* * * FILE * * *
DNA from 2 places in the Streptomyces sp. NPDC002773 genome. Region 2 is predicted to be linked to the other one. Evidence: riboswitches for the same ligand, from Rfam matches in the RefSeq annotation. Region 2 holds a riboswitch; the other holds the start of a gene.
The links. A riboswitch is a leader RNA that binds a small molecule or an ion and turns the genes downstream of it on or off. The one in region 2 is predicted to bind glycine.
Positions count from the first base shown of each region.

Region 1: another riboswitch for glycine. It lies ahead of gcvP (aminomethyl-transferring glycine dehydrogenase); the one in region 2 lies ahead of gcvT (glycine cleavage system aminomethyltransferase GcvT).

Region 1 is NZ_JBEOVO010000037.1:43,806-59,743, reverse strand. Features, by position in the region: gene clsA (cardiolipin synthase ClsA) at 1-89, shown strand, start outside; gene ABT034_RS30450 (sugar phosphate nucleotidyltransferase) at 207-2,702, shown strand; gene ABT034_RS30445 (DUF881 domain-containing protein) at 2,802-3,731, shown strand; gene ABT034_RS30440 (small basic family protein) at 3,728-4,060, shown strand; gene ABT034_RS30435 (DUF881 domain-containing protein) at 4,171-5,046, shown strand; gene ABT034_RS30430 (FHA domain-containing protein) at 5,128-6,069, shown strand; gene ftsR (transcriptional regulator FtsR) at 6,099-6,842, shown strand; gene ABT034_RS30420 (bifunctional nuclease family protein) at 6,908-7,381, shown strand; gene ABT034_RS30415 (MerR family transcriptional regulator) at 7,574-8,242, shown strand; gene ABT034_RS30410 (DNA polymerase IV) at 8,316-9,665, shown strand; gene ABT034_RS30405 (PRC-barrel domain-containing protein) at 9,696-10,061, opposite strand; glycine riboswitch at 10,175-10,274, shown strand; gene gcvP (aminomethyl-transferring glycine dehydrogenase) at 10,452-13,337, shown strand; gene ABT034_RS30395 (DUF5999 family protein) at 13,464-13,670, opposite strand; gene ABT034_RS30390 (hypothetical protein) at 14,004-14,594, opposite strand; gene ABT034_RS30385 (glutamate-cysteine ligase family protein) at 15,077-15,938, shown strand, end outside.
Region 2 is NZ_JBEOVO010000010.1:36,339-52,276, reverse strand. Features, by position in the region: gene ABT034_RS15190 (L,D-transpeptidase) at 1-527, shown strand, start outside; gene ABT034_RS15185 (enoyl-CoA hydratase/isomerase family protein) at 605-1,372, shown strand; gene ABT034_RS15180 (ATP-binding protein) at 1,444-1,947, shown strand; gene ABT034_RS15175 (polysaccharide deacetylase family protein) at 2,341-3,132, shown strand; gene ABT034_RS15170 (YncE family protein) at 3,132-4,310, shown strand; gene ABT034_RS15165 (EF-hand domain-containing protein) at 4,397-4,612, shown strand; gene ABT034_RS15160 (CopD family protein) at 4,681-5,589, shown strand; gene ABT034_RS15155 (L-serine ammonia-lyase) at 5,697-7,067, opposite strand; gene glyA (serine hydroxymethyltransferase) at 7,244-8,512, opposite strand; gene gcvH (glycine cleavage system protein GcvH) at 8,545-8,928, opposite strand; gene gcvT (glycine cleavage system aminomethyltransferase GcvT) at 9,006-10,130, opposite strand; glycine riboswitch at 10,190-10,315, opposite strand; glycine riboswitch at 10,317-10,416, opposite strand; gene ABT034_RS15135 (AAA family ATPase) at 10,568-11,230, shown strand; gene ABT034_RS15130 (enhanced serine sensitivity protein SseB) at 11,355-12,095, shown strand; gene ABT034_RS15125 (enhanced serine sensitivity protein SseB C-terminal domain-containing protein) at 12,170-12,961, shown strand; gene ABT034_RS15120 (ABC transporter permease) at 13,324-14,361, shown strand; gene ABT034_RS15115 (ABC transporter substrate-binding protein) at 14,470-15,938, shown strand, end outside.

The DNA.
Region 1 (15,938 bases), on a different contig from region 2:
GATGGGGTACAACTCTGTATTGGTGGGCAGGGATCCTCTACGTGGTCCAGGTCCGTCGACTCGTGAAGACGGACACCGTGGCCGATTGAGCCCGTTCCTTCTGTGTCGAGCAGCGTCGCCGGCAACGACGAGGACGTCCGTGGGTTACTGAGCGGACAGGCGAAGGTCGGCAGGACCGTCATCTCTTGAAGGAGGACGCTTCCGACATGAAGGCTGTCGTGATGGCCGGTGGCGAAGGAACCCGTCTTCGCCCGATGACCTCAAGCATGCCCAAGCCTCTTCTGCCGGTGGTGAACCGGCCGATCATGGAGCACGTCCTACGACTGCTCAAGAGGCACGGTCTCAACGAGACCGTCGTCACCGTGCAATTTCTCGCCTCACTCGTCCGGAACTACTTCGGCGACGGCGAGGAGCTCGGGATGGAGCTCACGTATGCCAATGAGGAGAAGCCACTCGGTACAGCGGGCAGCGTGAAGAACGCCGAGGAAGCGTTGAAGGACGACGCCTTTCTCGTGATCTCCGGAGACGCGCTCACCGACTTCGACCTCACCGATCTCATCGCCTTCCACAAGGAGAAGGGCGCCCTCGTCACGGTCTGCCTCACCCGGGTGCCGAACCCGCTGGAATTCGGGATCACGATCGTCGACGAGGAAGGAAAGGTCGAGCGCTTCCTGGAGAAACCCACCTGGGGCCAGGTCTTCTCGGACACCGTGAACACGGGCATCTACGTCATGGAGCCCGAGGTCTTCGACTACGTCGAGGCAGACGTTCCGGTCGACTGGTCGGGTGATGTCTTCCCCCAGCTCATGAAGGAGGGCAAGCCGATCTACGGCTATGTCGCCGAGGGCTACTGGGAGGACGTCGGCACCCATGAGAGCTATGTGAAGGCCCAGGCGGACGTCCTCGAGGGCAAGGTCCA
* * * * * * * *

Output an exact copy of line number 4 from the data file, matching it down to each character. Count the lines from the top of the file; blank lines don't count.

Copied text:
Region 1: another riboswitch for glycine. It lies ahead of gcvP (aminomethyl-transferring glycine dehydrogenase); the one in region 2 lies ahead of gcvT (glycine cleavage system aminomethyltransferase GcvT).